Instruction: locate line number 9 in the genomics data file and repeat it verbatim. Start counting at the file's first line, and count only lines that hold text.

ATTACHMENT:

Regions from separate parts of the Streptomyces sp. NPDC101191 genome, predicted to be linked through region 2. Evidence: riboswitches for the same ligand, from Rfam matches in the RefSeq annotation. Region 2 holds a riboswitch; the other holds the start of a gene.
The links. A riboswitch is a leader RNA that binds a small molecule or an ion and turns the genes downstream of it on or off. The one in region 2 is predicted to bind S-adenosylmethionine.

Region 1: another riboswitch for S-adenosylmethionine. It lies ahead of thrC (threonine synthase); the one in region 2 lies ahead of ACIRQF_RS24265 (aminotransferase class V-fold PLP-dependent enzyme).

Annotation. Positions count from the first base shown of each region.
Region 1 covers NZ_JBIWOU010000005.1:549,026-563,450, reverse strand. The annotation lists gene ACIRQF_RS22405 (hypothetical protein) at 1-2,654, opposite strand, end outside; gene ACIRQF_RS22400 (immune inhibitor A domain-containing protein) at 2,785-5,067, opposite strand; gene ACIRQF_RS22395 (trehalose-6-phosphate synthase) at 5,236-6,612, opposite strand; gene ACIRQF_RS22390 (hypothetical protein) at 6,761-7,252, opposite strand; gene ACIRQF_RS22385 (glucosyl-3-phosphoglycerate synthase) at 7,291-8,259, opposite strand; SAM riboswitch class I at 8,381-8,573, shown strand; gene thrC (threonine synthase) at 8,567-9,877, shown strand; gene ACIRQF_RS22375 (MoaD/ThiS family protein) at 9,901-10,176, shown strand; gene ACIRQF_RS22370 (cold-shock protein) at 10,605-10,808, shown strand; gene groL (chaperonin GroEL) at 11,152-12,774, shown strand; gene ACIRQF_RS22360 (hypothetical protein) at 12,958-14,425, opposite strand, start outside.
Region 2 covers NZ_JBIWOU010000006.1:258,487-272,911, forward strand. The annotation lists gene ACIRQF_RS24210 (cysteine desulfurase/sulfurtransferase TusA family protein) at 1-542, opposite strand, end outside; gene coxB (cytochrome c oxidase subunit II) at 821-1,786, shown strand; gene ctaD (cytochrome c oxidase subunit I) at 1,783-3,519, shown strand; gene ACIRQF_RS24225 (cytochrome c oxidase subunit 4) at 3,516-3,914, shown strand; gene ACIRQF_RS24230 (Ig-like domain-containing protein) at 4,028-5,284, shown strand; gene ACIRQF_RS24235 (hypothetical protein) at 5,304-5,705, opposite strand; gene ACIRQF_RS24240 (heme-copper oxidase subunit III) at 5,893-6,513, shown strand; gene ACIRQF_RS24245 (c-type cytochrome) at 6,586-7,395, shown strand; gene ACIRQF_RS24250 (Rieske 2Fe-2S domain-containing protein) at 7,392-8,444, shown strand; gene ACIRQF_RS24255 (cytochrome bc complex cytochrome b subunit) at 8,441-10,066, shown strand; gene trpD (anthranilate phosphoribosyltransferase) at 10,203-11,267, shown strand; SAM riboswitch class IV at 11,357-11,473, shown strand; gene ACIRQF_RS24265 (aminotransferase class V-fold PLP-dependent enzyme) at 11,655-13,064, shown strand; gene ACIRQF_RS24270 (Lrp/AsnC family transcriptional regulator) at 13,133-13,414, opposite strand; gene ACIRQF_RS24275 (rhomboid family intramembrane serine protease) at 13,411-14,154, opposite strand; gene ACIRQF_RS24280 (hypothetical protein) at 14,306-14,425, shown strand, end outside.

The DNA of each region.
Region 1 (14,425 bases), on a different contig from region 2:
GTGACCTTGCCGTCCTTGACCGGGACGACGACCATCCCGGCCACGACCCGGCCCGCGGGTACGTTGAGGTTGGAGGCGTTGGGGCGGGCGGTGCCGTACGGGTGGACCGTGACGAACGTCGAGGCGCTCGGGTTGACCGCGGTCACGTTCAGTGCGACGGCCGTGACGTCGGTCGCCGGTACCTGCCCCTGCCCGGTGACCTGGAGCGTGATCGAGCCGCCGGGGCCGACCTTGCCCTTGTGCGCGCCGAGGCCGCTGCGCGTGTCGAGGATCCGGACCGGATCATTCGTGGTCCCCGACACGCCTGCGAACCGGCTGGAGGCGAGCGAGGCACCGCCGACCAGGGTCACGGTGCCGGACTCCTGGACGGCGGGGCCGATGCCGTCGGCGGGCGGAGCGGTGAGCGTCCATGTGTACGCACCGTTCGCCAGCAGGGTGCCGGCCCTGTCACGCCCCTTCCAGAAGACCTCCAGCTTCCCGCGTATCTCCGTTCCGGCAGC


GTGACCTTGCCGTCCTTGACCGGGACGACGACCATCCCGGCCACGACCCGGCCCGCGGGTACGTTGAGGTTGGAGGCGTTGGGGCGGGCGGTGCCGTACGGGTGGACCGTGACGAACGTCGAGGCGCTCGGGTTGACCGCGGTCACGTTCAGTGCGACGGCCGTGACGTCGGTCGCCGGTACCTGCCCCTGCCCGGTGACCTGGAGCGTGATCGAGCCGCCGGGGCCGACCTTGCCCTTGTGCGCGCCGAGGCCGCTGCGCGTGTCGAGGATCCGGACCGGATCATTCGTGGTCCCCGACACGCCTGCGAACCGGCTGGAGGCGAGCGAGGCACCGCCGACCAGGGTCACGGTGCCGGACTCCTGGACGGCGGGGCCGATGCCGTCGGCGGGCGGAGCGGTGAGCGTCCATGTGTACGCACCGTTCGCCAGCAGGGTGCCGGCCCTGTCACGCCCCTTCCAGAAGACCTCCAGCTTCCCGCGTATCTCCGTTCCGGCAGC